This is the day to leave the dark behind you
Take the adventure, step beyond the hearth,
Shake off at last the shackles that confined you,
And find the courage for the forward path.
You yearned for freedom through the long night watches,
The day has come and you are free to choose,
Now is your time and season.
Companioned still by your familiar crutches,
And leaning on the props you hope to lose,
You step outside and widen your horizon.
After the dimly burning wick of winter
That seemed to dull and darken everything
The April sun shines clear beyond your shelter
And clean as sight itself. The reed-birds sing,
As heaven reaches down to touch the earth
And circle her, revealing everywhere
A lovely, longed-for blue.
Breathe deep and be renewed by every breath,
Kinned to the keen east wind and cleansing air,
As though the blue itself were blowing through you.
You keep the coastal path where edge meets edge,
The sea and salt marsh touching in North Norfolk,
Reed cutters cuttings, patterned in the sedge,
Open and ease the way that you will walk,
Unbroken reeds still wave their feathered fronds
Through which you glimpse the long line of the sea
And hear its healing voice.
Tentative steps begin to break your bonds,
You push on through the pain that sets you free,
Towards the day when broken bones rejoice
First Steps, Brancaster by Malcolm Guite
Today’s poem is an intimate and vulnerable account of darkness yielding to light. The broken world in which we live breaks us as well, yet as Hemingway has it in A Farewell to Arms “The world breaks every one and afterward many are strong at the broken places.” Though we inhabit a planet marred by sin, it is not bereft of the Word wherewith it was created. As Malcolm Guite has it “God transcends nature, which is not God himself but is His language.”
Within each of us there is an echo of Eden, that masterpiece of God we were purposed to tend. We recognize, as scripture declares in the first chapter of Romans that “since the creation of the world His invisible attributes are clearly seen, being understood by the things that are made.” In The Word in the Wilderness Malcolm Guite writes:
The very fact that we find a constant and seemingly natural correspondence between the outer and inner may itself be a clue to the nature of the universe and our role in it. It may not be simply that we project, but that we, ourselves a part of nature, are finely attuned to and can give a conscious ‘inward’ expression to its outer meanings.
Has nature ever contributed to your healing?
To the Chief Musician. A Psalm of David When Nathan the Prophet Went to Him, After He Had Gone in to Bathsheba.
1Have mercy upon me, O God, According to Your lovingkindness; According to the multitude of Your tender mercies, Blot out my transgressions.
2Wash me thoroughly from my iniquity, And cleanse me from my sin.
3For I acknowledge my transgressions, And my sin is always before me.
4Against You, You only, have I sinned, And done this evil in Your sight— That You may be found just when You speak, And blameless when You judge.
5Behold, I was brought forth in iniquity, And in sin my mother conceived me.
6Behold, You desire truth in the inward parts, And in the hidden part You will make me to know wisdom.
7Purge me with hyssop, and I shall be clean; Wash me, and I shall be whiter than snow.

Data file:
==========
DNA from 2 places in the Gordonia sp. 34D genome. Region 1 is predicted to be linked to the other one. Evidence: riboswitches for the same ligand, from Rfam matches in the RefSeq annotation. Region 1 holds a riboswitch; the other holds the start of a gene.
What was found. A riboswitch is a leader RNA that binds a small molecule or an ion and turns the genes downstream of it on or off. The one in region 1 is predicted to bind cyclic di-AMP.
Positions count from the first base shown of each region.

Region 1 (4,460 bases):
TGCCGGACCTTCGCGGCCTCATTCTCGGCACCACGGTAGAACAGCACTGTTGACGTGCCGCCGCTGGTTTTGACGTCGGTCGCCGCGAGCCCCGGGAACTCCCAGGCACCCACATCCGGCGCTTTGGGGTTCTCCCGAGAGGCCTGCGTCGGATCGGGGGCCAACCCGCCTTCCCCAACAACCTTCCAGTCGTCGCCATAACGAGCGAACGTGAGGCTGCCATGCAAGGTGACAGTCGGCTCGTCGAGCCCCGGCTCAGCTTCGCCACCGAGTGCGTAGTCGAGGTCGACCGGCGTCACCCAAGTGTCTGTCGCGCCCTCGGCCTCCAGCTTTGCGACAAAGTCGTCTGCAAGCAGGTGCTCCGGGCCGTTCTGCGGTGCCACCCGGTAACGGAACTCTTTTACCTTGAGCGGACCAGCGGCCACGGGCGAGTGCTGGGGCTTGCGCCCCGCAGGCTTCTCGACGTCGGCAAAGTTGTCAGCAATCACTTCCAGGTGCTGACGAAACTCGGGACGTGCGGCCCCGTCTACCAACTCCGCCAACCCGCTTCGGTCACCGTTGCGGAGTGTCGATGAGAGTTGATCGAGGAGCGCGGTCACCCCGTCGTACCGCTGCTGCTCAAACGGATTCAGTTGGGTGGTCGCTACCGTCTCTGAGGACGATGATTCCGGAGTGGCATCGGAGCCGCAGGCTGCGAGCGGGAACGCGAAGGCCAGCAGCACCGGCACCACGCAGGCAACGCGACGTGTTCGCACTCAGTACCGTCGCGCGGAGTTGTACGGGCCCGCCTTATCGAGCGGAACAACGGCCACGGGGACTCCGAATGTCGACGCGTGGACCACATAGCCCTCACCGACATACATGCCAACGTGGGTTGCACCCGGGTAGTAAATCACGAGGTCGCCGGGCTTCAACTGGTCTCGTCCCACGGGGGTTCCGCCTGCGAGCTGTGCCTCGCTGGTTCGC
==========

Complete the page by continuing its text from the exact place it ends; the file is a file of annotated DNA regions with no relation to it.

8Make me hear joy and gladness, That the bones You have broken may rejoice.
9Hide Your face from my sins, And blot out all my iniquities.
10Create in me a clean heart, O God, And renew a steadfast spirit within me.
11Do not cast me away from Your presence, And do not take Your Holy Spirit from me.
12Restore to me the joy of Your salvation, And uphold me by Your generous Spirit.
13Then I will teach transgressors Your ways, And sinners shall be converted to You.
14Deliver me from the guilt of bloodshed, O God, The God of my salvation, And my tongue shall sing aloud of Your righteousness.
15O Lord, open my lips, And my mouth shall show forth Your praise.
16For You do not desire sacrifice, or else I would give it; You do not delight in burnt offering.
17The sacrifices of God are a broken spirit, A broken and a contrite heart— These, O God, You will not despise.
18Do good in Your good pleasure to Zion; Build the walls of Jerusalem.
19Then You shall be pleased with the sacrifices of righteousness, With burnt offering and whole burnt offering; Then they shall offer bulls on Your altar.
D i g D e e p e r
Malcolm Guite is poet-priest and Chaplain of Girton College Cambridge, but he often travels round Great Britain, and to North America, to give lectures, concerts and poetry readings. For more details of these and other engagements go to his Events Page.
For every day from Shrove Tuesday to Easter Day, the bestselling poet Malcolm Guite chooses a favourite poem from across the Christian spiritual and English literary traditions and offers incisive seasonal reflections on it.
Lent is a time to reorient ourselves, clarify our minds, slow down, recover from distraction and focus on the values of God’s kingdom. Poetry, with its power to awaken the mind, is an ideal companion for such a time. This collection enables us to turn aside from everyday routine and experience moments of transfigured vision as we journey through the desert landscape of Lent and find refreshment along the way.
Following each poem with a helpful prose reflection, Malcolm Guite has selected from classical and contemporary poets, from Dante, John Donne and George Herbert to Seamus Heaney, Rowan Williams and Gillian Clarke, and his own acclaimed poetry.